Monthly Archives: July 2014

Worthwhile to Stay, or Just Harder to Get Out?

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New government regulations typically mean additional costs to whoever they affect .These additional costs get passed along to the customers who may fuss and protest, but in the end pay for the services anyway. Illegal immigration is no exception to the rule.

Thus, the  Obama administration’s offer to help Central American countries with security, in order to stem the flow of illegal immigration, will likely result in higher tariffs to make the trip north, but without a significant reduction in the actual numbers of travelers. It will also probably be a boom for security contractors and consultants as funding for training, equipping and supervising “counterparts” gets fast-tracked.

To be fair, we should take into account that the offer is broader. The White House Release of July 25 quotes President Obama´s remarks, “And we are committed to working together in partnership with each of these countries to find ways in which we can come up with more aggressive action plans to improve security and development and governance in these countries.” These countries, of course are Guatemala, Honduras and El Salvador. The fact that the next paragraph compares the effort to current border security programs to halt drugs running north and guns running south is rather disheartening. See the entire press release here.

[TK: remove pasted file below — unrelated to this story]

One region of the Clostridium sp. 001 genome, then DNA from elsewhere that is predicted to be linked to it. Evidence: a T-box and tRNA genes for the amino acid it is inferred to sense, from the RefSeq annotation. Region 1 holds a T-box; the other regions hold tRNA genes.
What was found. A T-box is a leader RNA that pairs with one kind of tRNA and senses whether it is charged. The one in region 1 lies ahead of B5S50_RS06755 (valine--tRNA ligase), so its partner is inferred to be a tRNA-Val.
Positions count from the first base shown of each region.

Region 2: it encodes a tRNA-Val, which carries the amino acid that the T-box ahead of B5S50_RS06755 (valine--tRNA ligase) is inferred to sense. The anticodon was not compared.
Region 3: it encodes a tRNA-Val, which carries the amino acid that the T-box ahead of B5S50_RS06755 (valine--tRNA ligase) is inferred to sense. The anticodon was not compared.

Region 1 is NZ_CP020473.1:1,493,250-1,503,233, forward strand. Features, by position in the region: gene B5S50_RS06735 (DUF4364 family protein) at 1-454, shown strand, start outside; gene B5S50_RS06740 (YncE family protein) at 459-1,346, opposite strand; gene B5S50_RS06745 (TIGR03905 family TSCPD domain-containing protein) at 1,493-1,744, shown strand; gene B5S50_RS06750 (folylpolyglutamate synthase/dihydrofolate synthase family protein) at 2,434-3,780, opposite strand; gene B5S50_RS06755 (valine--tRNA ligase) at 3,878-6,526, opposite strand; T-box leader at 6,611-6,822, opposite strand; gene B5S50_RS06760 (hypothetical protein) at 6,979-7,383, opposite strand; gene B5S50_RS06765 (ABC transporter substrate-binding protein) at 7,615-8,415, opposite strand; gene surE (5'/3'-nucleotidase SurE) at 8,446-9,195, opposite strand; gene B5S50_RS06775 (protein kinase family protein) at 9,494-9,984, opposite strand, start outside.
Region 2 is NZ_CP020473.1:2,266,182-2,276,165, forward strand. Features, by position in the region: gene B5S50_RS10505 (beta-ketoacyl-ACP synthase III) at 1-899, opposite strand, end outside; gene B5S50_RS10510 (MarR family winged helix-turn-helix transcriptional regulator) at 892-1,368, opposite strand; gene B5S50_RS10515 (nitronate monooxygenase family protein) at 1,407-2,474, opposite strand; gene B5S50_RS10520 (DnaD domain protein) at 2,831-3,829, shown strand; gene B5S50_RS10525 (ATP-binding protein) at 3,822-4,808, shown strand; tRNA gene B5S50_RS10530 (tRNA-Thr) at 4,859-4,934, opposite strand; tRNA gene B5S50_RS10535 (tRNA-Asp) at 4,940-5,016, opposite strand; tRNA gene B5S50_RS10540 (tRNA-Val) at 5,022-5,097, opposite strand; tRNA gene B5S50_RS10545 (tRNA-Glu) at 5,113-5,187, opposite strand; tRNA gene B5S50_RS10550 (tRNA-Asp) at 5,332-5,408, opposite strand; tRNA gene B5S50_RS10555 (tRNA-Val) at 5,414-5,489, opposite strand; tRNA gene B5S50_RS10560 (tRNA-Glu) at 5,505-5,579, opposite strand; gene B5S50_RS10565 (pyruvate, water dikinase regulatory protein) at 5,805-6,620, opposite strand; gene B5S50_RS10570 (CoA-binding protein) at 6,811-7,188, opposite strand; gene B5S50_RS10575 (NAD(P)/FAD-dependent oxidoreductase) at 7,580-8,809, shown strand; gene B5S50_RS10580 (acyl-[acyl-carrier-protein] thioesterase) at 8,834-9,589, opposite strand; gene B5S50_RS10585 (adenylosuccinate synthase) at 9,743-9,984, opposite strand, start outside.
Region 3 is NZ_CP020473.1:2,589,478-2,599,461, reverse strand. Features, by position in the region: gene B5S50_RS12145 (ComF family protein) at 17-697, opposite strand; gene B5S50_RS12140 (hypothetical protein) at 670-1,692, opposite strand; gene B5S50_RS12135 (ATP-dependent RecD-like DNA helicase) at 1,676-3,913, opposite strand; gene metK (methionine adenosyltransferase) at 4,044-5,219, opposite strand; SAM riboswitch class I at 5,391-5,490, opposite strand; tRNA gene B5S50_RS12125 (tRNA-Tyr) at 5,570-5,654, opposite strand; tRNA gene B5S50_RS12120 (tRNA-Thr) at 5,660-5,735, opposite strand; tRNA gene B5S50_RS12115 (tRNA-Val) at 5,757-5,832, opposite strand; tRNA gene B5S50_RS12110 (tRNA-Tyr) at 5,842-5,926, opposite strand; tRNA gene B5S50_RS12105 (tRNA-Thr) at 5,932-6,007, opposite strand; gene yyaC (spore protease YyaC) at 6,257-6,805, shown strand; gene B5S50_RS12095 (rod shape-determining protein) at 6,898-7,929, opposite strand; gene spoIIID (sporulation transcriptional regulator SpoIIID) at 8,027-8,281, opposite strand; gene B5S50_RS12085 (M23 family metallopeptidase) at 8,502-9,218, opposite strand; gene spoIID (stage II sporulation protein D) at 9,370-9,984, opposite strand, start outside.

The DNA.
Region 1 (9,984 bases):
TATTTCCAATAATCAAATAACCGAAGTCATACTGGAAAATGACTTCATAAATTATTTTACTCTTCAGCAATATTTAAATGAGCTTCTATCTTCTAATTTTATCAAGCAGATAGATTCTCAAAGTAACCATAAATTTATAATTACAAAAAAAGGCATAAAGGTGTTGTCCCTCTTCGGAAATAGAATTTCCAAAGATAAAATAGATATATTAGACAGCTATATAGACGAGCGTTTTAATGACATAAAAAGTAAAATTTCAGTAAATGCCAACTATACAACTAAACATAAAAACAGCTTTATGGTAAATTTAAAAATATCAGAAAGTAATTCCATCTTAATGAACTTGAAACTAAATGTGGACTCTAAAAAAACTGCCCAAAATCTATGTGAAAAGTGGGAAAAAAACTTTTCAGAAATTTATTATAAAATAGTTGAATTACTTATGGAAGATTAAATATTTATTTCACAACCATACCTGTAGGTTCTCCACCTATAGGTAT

“Improving security and development and governance” sounds reasonable at first glance, but seen under the shadow of experience, the offer begins with control and ends with more control. Development and other comments on opportunity are more refreshing, although the top-down transplanted system has yet to be proven fruitful.

We always come back to the solution being a long-term investment in an educational program that builds opportunity and eliminates barriers. While actually the most reasonable and simple option, the fact that it offers no short-term financial gain for vested interests, seems to make it too idealistic. Someday, not too far off, we will need to make a decision between actually following up on what we preach or continuing to serve as flag-wavers for corporate interests. A case in point is the current conditioning of aid in El Salvador to the purchase of Monsanto seeds. Just how is governance strengthened with that level of interference? Is this how we promote transparency?

The immigration issue provides the opportunity, even the motivation, to do it right this time around. The opportunity is there, ripe for picking; this is where we demonstrate our values, our principals. Are we going to help make it worthwhile staying in Central America or just harder to leave?

We have been working towards making it worthwhile at the Amún Shéa, Center for Integrated Development in El Salvador. Please consider joining in with support. Let´s do it right this time around.